Thursday morning, 8am
The sun is already rising over the east side of Forest Park, delayed a bit by the towers of the Washington University Medical School complex from reaching Circle Lake, where I park my truck and waddle towards the ring of cypress trees, trying to keep my snow pants from sliding down to my knees. It seems the elastic in the waistband has gotten stretched too much and though the saggy look is au courant in some circles, I find it makes walking rather awkward. This morning as I was dropping Rebecca off at her school I made mention of the late, great elastic waistband and blamed its current condition on her. She was a bit miffed.
Looking towards the sun may indeed make you squint, but it also reveals a lot about the world around us. The leaves of trees glow with the sun behind them, magically transparent, their veins revealed in all their lacy intricacies. Today, there are no leaves to blush golden green in the day’s first light, but on the lake, its waters lightly frozen over, the patterns of the ice gleam under the sun’s bright inspection, and the circle of cedars, dappled in the morning’s first light, reflect brightly on the waters as of yet unconfined by ice.
Learning to see the world around us is a critical part of the elevation of photography from document to art. I call it “thinking inside the box”, and like the cliché movie director, framing the scene with his hands, we photographers must learn to separate the essential from the distraction, the core truth we wish to reveal from the addenda piled around it by circumstance.
“Nature is visually chaotic.” my friend Brad North once said to me. “The photographer brings order to it.” I don’t think the idea was original with him, but it was better than his usual “I was with this really hot chick last night, and…”, plus it made sense. We fame in our viewfinders and change our position and focal length until we achieve unity of vision, the background reinforcing the subject and directing the viewer’s eye where we would have him look. Or not, as in much of the work I see.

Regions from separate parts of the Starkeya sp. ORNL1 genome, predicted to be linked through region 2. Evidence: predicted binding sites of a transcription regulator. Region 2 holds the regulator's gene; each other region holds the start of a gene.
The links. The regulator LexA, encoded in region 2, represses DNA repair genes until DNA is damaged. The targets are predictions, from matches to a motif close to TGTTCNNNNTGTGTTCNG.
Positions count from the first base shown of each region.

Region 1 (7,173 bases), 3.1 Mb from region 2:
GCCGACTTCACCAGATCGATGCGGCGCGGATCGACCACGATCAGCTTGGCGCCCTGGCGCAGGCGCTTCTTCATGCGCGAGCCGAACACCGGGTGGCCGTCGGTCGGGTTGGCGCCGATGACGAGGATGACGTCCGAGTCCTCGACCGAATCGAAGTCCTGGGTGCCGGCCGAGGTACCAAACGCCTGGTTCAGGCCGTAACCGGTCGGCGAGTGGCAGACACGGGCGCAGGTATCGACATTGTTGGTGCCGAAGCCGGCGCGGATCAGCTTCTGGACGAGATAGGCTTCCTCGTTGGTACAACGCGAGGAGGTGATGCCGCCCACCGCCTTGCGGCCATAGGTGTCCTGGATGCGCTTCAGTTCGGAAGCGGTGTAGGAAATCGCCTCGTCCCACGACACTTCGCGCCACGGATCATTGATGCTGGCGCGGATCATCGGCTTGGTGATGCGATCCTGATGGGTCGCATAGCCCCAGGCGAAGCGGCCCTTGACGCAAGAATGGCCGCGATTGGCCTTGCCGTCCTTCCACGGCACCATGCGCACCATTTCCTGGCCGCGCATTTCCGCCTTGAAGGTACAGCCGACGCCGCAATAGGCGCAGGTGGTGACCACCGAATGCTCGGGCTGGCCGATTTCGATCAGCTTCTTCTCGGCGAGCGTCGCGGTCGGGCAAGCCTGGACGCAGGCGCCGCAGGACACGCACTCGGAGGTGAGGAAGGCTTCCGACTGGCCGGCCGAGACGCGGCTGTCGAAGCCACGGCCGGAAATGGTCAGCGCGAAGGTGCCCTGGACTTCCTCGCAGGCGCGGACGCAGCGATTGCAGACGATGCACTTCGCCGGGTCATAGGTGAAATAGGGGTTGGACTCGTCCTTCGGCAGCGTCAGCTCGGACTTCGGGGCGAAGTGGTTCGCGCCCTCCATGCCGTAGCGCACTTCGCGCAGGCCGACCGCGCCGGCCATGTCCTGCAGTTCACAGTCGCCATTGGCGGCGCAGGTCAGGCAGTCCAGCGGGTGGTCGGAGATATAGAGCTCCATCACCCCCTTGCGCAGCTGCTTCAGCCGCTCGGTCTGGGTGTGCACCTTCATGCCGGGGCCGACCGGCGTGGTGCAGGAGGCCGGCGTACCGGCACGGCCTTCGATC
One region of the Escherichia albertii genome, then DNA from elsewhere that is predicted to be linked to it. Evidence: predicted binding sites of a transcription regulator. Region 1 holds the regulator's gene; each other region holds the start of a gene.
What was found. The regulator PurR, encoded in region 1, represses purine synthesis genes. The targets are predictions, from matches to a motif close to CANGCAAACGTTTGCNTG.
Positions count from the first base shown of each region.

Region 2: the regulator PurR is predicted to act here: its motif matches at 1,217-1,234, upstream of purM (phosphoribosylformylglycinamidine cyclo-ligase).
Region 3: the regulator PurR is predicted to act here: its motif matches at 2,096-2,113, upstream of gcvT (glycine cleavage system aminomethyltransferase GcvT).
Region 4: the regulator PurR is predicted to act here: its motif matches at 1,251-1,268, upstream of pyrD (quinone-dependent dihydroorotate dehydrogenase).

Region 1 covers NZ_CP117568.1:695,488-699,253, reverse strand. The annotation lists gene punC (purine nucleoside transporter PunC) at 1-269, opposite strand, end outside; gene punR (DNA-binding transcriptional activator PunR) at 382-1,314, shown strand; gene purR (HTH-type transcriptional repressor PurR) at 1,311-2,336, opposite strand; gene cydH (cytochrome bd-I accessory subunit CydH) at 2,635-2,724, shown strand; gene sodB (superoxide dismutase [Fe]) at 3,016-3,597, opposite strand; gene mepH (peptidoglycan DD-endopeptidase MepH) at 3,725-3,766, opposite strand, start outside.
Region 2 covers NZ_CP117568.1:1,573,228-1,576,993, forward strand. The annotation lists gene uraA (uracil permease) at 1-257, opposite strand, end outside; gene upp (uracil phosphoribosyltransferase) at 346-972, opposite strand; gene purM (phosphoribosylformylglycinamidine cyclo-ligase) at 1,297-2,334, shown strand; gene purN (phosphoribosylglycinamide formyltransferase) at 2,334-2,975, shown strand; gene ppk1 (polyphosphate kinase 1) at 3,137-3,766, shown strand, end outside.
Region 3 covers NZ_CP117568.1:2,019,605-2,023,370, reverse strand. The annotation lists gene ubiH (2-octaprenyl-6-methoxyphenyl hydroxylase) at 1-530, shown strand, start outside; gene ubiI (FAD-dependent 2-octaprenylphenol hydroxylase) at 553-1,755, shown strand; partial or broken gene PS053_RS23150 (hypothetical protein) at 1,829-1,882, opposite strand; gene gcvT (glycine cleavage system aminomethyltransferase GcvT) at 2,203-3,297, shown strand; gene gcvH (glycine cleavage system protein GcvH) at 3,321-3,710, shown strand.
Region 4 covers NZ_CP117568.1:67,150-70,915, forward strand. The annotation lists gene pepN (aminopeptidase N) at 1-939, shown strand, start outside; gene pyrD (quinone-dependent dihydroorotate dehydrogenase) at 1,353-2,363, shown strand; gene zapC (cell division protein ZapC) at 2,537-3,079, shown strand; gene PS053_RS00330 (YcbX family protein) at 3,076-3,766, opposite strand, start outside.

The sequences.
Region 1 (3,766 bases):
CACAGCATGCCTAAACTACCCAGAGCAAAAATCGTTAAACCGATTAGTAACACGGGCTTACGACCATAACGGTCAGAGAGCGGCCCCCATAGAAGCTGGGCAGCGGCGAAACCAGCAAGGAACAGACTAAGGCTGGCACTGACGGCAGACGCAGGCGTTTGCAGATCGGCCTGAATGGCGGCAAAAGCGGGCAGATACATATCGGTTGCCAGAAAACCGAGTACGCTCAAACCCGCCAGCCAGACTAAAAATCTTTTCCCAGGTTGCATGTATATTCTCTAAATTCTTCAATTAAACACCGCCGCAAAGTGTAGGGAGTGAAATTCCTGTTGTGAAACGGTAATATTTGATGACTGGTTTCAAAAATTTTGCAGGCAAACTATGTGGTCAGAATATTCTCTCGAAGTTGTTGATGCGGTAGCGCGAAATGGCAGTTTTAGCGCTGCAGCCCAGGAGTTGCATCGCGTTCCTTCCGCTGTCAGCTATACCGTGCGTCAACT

Today, I wore light gloves inside heavy mittens and my fingers fared much better than yesterday. I clambered back into my truck (my only recent concession to the redneck within), and drove across the park, watching the long shadows of the day’s beginning play across the terrain’s dips and curves. Turning left onto Fine Arts drive, I crept up Art Hill towards the tribute to my favorite saint and then down toward the zoo, where I turned right into the Kennedy Forest, further frustrating the driver behind me. Turning left in the traffic circle at Wells Drive, I noticed a park ranger SUV parked on the bicycle path near US40, its engine running and lights flashing. I parked, wandered about a bit and then found the rangers at the top of the bank by the Clayton Road exit ramp, their backs to me, inspecting an orange and yellow tent set in some scrub brush (hint; if you’re looking to hide out in an urban park and wish to evade notice by the authorities, choose a camouflage tent, not one in bright colors).
According to the rangers inspecting the site and the debris left there, it was common to find “human nests” in the park during the warm months, but not so much this time of year.
“This one is fresh.” they told me. As we are all leaving the scene, I ask if Chopper is still on the force and find out he is now working security in the Zoo. I’ll have to see if I can find him on one of my Zoo days.